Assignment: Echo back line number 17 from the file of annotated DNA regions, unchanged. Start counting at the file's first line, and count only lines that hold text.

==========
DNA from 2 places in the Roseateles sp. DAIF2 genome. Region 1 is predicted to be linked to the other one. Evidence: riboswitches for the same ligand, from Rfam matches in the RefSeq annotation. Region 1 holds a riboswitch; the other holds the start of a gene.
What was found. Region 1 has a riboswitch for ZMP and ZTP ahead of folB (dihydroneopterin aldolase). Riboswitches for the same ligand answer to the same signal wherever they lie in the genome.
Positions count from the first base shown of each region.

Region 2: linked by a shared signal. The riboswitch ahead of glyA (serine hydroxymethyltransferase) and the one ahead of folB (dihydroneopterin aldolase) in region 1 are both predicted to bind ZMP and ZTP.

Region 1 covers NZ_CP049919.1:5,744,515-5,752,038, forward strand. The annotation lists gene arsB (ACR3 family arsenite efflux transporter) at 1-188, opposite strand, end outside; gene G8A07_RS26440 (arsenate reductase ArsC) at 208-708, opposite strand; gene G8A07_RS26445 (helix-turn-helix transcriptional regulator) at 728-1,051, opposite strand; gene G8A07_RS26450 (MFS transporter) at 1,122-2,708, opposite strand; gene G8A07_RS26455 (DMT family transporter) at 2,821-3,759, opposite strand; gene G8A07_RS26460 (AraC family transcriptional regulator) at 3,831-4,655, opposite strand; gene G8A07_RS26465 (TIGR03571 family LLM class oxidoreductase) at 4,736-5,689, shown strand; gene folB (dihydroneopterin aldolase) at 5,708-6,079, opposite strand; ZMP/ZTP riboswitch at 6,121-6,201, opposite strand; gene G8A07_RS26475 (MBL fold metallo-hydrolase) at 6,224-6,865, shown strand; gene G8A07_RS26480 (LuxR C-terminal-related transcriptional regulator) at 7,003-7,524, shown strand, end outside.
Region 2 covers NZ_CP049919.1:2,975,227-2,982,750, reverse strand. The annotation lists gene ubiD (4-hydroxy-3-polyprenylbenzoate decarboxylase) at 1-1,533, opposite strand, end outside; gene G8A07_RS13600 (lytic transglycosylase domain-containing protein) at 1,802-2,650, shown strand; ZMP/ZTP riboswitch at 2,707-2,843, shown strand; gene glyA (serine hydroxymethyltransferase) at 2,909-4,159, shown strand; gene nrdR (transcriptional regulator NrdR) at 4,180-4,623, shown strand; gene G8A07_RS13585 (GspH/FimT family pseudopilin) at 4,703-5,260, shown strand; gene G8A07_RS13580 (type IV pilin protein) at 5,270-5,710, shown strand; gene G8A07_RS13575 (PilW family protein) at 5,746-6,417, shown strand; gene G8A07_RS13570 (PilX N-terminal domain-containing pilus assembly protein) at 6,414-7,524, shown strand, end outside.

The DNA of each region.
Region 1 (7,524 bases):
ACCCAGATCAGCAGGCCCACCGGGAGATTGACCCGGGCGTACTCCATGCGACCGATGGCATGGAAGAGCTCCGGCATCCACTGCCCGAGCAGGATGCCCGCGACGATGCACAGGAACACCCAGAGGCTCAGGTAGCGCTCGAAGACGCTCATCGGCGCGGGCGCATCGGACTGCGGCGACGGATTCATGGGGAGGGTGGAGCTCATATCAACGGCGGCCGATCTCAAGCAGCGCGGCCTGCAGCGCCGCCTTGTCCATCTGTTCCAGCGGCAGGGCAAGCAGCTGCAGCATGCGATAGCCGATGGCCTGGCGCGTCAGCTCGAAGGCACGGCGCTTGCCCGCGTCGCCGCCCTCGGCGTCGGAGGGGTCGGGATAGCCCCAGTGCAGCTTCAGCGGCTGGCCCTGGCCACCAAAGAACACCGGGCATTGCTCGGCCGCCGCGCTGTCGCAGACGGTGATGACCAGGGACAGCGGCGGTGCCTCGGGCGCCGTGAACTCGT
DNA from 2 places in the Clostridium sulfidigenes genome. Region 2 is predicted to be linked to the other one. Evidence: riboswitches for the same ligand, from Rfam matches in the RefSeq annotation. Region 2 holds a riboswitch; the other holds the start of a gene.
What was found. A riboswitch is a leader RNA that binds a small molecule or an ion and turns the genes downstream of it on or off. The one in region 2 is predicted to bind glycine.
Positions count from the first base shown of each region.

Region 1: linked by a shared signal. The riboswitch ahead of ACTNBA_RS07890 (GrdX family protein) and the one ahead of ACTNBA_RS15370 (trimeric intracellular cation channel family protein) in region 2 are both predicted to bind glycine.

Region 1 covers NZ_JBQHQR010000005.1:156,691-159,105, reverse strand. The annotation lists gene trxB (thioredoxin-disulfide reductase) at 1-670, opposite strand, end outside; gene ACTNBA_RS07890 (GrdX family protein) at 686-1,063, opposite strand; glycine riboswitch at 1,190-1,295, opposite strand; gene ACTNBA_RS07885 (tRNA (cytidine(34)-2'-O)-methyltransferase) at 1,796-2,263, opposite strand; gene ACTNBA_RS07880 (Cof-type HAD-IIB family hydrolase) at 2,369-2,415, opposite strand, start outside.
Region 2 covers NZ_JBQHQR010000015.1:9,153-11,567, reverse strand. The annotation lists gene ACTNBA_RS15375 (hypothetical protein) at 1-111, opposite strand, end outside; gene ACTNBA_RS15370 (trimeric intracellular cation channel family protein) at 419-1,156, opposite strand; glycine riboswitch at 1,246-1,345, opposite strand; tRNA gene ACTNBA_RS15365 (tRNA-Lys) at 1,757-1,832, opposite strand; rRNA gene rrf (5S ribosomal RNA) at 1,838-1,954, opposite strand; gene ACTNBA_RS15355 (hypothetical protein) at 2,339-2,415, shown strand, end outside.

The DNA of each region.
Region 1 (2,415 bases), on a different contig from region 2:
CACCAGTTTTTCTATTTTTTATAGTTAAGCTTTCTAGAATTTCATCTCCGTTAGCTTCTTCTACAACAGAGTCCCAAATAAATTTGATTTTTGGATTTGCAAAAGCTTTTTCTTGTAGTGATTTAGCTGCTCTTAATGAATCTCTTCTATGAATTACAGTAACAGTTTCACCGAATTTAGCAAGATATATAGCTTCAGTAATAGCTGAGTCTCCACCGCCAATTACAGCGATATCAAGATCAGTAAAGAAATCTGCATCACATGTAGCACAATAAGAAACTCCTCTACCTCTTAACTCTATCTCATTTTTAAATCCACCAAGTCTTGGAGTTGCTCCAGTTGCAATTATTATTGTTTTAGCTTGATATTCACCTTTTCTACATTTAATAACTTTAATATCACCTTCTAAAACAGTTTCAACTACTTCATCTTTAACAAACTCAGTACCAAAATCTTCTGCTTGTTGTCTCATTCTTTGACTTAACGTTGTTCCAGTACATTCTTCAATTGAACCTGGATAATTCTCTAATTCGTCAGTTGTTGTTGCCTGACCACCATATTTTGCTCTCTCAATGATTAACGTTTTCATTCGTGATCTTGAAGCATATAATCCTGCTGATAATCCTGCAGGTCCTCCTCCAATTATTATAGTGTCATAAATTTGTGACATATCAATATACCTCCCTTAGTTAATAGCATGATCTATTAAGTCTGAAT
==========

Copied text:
Region 1 (2,415 bases), on a different contig from region 2: